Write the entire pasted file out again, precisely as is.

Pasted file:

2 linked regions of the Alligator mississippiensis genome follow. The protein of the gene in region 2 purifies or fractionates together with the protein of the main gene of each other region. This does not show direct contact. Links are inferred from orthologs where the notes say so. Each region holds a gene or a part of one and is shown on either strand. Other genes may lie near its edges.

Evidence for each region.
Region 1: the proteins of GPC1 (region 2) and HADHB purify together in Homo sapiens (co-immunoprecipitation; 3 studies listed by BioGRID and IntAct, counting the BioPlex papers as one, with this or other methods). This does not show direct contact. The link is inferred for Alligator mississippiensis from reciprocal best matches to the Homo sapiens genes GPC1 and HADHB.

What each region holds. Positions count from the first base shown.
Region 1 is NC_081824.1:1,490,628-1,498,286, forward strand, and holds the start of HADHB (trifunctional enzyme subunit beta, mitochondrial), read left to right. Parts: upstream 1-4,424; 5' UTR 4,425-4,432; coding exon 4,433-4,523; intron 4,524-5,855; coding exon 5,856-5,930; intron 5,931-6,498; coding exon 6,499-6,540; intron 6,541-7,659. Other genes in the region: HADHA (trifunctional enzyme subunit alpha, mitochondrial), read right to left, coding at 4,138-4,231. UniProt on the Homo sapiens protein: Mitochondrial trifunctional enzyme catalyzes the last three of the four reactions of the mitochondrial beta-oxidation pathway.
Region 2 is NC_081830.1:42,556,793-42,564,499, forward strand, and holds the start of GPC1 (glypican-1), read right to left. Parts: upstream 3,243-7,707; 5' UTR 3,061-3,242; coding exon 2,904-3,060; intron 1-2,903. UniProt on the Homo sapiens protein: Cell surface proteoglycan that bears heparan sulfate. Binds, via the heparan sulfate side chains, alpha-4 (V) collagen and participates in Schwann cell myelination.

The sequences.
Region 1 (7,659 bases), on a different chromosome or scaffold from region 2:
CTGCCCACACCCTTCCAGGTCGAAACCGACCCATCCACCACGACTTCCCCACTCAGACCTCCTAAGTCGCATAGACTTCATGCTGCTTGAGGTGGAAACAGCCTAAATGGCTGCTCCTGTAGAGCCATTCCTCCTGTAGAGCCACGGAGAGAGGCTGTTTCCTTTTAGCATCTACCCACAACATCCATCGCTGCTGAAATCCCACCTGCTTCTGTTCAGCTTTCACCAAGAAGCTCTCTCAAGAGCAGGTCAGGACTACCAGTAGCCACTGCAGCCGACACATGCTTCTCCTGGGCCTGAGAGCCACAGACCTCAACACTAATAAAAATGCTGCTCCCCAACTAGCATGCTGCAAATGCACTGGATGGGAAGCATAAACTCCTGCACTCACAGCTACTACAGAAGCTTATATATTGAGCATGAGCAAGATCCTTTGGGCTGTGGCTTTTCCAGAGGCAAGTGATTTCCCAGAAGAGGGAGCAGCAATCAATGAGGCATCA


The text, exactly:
2 linked regions of the Alligator mississippiensis genome follow. The protein of the gene in region 2 purifies or fractionates together with the protein of the main gene of each other region. This does not show direct contact. Links are inferred from orthologs where the notes say so. Each region holds a gene or a part of one and is shown on either strand. Other genes may lie near its edges.

Evidence for each region.
Region 1: the proteins of GPC1 (region 2) and HADHB purify together in Homo sapiens (co-immunoprecipitation; 3 studies listed by BioGRID and IntAct, counting the BioPlex papers as one, with this or other methods). This does not show direct contact. The link is inferred for Alligator mississippiensis from reciprocal best matches to the Homo sapiens genes GPC1 and HADHB.

What each region holds. Positions count from the first base shown.
Region 1 is NC_081824.1:1,490,628-1,498,286, forward strand, and holds the start of HADHB (trifunctional enzyme subunit beta, mitochondrial), read left to right. Parts: upstream 1-4,424; 5' UTR 4,425-4,432; coding exon 4,433-4,523; intron 4,524-5,855; coding exon 5,856-5,930; intron 5,931-6,498; coding exon 6,499-6,540; intron 6,541-7,659. Other genes in the region: HADHA (trifunctional enzyme subunit alpha, mitochondrial), read right to left, coding at 4,138-4,231. UniProt on the Homo sapiens protein: Mitochondrial trifunctional enzyme catalyzes the last three of the four reactions of the mitochondrial beta-oxidation pathway.
Region 2 is NC_081830.1:42,556,793-42,564,499, forward strand, and holds the start of GPC1 (glypican-1), read right to left. Parts: upstream 3,243-7,707; 5' UTR 3,061-3,242; coding exon 2,904-3,060; intron 1-2,903. UniProt on the Homo sapiens protein: Cell surface proteoglycan that bears heparan sulfate. Binds, via the heparan sulfate side chains, alpha-4 (V) collagen and participates in Schwann cell myelination.

The sequences.
Region 1 (7,659 bases), on a different chromosome or scaffold from region 2:
CTGCCCACACCCTTCCAGGTCGAAACCGACCCATCCACCACGACTTCCCCACTCAGACCTCCTAAGTCGCATAGACTTCATGCTGCTTGAGGTGGAAACAGCCTAAATGGCTGCTCCTGTAGAGCCATTCCTCCTGTAGAGCCACGGAGAGAGGCTGTTTCCTTTTAGCATCTACCCACAACATCCATCGCTGCTGAAATCCCACCTGCTTCTGTTCAGCTTTCACCAAGAAGCTCTCTCAAGAGCAGGTCAGGACTACCAGTAGCCACTGCAGCCGACACATGCTTCTCCTGGGCCTGAGAGCCACAGACCTCAACACTAATAAAAATGCTGCTCCCCAACTAGCATGCTGCAAATGCACTGGATGGGAAGCATAAACTCCTGCACTCACAGCTACTACAGAAGCTTATATATTGAGCATGAGCAAGATCCTTTGGGCTGTGGCTTTTCCAGAGGCAAGTGATTTCCCAGAAGAGGGAGCAGCAATCAATGAGGCATCA